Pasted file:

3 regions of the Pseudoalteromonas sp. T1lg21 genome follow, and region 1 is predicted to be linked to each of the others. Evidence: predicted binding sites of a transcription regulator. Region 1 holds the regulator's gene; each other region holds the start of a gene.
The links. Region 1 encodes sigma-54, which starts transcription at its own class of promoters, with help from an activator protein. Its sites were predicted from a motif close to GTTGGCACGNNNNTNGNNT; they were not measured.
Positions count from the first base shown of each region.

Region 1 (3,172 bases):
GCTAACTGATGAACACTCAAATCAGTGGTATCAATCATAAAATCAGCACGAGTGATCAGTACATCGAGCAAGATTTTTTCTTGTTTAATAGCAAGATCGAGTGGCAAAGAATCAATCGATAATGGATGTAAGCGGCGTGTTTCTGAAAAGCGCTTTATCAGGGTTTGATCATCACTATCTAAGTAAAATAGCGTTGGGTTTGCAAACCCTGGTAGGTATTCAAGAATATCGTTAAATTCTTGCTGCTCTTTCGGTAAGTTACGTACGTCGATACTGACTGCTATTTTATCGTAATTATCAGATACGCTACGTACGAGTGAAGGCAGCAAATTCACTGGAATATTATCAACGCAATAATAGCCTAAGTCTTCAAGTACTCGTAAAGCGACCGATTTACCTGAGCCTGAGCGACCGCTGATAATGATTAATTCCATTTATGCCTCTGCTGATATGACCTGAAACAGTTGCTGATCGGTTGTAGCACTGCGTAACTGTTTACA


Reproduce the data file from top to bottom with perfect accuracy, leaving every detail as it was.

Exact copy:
3 regions of the Pseudoalteromonas sp. T1lg21 genome follow, and region 1 is predicted to be linked to each of the others. Evidence: predicted binding sites of a transcription regulator. Region 1 holds the regulator's gene; each other region holds the start of a gene.
The links. Region 1 encodes sigma-54, which starts transcription at its own class of promoters, with help from an activator protein. Its sites were predicted from a motif close to GTTGGCACGNNNNTNGNNT; they were not measured.
Positions count from the first base shown of each region.

Region 1 (3,172 bases):
GCTAACTGATGAACACTCAAATCAGTGGTATCAATCATAAAATCAGCACGAGTGATCAGTACATCGAGCAAGATTTTTTCTTGTTTAATAGCAAGATCGAGTGGCAAAGAATCAATCGATAATGGATGTAAGCGGCGTGTTTCTGAAAAGCGCTTTATCAGGGTTTGATCATCACTATCTAAGTAAAATAGCGTTGGGTTTGCAAACCCTGGTAGGTATTCAAGAATATCGTTAAATTCTTGCTGCTCTTTCGGTAAGTTACGTACGTCGATACTGACTGCTATTTTATCGTAATTATCAGATACGCTACGTACGAGTGAAGGCAGCAAATTCACTGGAATATTATCAACGCAATAATAGCCTAAGTCTTCAAGTACTCGTAAAGCGACCGATTTACCTGAGCCTGAGCGACCGCTGATAATGATTAATTCCATTTATGCCTCTGCTGATATGACCTGAAACAGTTGCTGATCGGTTGTAGCACTGCGTAACTGTTTACA